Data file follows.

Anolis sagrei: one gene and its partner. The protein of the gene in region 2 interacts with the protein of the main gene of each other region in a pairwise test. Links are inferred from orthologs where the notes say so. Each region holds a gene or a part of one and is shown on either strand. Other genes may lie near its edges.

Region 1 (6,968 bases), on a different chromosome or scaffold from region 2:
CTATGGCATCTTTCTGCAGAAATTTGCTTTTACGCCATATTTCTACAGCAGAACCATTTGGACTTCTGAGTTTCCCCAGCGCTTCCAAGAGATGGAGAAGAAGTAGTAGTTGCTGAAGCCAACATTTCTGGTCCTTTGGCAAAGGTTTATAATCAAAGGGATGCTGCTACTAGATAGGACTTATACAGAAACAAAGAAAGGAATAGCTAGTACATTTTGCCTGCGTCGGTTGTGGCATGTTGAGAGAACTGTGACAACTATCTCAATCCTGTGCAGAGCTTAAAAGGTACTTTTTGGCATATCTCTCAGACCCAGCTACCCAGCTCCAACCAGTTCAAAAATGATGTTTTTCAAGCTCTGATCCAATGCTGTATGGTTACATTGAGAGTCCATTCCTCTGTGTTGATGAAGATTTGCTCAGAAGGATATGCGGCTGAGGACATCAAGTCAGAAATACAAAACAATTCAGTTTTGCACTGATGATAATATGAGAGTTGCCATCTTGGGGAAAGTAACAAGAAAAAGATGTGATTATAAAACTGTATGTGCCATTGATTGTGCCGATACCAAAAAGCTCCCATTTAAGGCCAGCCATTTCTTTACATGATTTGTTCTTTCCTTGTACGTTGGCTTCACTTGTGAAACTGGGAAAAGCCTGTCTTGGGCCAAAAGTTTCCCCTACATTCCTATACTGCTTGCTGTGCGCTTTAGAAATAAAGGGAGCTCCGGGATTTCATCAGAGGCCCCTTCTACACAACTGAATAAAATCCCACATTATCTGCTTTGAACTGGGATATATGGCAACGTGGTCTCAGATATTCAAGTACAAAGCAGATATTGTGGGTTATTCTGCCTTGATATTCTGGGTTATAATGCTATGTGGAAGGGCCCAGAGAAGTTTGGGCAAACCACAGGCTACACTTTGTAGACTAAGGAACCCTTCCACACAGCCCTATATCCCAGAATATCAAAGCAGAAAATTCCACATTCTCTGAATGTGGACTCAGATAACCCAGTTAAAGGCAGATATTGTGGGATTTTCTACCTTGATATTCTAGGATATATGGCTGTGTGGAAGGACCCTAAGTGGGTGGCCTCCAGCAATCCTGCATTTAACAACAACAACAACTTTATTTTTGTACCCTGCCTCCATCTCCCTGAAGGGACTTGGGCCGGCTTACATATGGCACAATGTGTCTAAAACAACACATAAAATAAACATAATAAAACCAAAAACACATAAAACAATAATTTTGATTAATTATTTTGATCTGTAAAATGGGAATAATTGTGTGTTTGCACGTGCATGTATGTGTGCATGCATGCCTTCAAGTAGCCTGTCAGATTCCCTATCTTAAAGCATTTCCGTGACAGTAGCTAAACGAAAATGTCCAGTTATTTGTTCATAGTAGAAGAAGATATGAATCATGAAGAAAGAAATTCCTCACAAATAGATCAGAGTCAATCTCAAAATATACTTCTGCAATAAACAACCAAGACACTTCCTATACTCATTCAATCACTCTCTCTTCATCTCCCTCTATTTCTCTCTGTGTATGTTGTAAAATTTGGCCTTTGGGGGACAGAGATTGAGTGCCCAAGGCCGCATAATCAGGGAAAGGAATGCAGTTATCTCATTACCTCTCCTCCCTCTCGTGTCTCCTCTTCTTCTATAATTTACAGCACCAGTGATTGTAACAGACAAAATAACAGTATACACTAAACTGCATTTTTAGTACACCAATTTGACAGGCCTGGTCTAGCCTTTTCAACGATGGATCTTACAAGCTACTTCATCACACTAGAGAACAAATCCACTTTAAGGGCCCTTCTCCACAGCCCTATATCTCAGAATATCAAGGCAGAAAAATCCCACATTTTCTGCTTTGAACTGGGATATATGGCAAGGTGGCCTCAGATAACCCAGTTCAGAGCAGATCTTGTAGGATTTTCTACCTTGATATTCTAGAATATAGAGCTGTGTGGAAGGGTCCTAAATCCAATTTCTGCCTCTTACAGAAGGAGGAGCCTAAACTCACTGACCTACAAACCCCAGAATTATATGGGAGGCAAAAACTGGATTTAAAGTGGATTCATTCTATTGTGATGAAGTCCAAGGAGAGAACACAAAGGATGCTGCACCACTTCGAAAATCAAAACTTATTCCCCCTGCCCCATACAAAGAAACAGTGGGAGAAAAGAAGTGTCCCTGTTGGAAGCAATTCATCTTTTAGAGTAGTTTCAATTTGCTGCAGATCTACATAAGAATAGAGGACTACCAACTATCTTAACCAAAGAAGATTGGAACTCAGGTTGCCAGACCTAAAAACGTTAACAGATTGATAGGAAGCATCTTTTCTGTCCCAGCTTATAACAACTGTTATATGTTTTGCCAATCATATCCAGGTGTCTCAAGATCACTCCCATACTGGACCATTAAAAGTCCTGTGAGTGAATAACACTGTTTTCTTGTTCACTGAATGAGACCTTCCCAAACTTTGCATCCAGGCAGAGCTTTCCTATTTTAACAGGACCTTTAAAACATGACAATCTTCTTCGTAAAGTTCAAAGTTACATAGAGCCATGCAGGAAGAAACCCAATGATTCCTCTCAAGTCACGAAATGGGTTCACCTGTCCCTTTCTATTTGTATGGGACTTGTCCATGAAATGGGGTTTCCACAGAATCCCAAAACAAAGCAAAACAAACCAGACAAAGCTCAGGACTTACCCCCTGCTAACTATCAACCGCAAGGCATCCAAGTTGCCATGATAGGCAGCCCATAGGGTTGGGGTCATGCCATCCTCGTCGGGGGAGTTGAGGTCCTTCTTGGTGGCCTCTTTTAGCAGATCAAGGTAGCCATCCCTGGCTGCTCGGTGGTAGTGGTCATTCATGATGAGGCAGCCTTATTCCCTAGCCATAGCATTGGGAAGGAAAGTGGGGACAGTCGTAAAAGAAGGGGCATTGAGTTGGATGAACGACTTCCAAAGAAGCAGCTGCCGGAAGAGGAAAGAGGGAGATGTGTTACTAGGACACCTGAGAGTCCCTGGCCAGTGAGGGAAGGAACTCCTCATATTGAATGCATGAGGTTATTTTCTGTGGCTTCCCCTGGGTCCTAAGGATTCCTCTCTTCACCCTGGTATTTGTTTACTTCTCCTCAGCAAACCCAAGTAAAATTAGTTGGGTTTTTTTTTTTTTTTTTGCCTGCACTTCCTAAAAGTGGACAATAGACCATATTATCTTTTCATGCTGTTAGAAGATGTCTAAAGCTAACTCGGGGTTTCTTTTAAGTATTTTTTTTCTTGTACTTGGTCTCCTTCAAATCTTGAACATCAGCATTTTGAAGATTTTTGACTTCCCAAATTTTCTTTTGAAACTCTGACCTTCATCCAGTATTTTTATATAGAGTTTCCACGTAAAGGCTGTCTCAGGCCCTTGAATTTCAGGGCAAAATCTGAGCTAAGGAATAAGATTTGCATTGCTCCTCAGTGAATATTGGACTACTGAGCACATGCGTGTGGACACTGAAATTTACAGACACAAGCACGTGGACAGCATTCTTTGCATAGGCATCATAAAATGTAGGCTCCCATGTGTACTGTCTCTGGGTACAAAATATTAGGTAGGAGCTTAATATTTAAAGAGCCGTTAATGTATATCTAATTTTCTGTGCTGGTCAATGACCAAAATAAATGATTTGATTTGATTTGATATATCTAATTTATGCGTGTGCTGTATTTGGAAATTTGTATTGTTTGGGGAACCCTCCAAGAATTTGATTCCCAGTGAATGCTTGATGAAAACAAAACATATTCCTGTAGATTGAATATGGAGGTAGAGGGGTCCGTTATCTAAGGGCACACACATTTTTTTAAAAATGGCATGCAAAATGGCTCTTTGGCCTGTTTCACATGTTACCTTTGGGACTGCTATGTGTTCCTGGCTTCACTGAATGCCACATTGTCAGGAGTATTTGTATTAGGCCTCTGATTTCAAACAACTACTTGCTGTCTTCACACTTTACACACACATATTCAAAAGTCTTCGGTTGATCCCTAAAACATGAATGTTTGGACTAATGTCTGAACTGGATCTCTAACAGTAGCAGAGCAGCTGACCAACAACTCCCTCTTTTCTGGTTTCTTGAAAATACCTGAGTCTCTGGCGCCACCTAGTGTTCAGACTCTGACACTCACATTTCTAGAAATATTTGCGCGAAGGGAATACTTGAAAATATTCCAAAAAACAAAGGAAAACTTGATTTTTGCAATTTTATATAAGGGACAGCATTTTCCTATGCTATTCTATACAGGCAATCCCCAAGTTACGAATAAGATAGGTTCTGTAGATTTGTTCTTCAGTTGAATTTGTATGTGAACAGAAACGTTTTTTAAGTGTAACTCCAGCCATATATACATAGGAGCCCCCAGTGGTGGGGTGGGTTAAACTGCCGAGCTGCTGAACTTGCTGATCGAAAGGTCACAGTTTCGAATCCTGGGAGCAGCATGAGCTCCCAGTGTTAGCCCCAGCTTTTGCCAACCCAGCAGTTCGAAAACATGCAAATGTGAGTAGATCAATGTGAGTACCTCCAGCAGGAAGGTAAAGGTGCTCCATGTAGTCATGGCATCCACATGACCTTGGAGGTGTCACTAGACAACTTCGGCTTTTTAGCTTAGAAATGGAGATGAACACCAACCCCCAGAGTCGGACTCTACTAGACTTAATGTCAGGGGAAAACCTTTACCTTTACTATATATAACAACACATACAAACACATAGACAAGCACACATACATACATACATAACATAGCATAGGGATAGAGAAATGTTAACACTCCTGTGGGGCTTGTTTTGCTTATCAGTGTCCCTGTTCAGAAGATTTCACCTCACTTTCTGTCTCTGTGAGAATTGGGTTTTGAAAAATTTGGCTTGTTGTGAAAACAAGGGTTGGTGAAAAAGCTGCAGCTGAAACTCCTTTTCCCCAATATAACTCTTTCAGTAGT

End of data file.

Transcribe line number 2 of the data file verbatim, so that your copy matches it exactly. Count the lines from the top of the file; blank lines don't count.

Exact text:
Region 1 (6,968 bases), on a different chromosome or scaffold from region 2: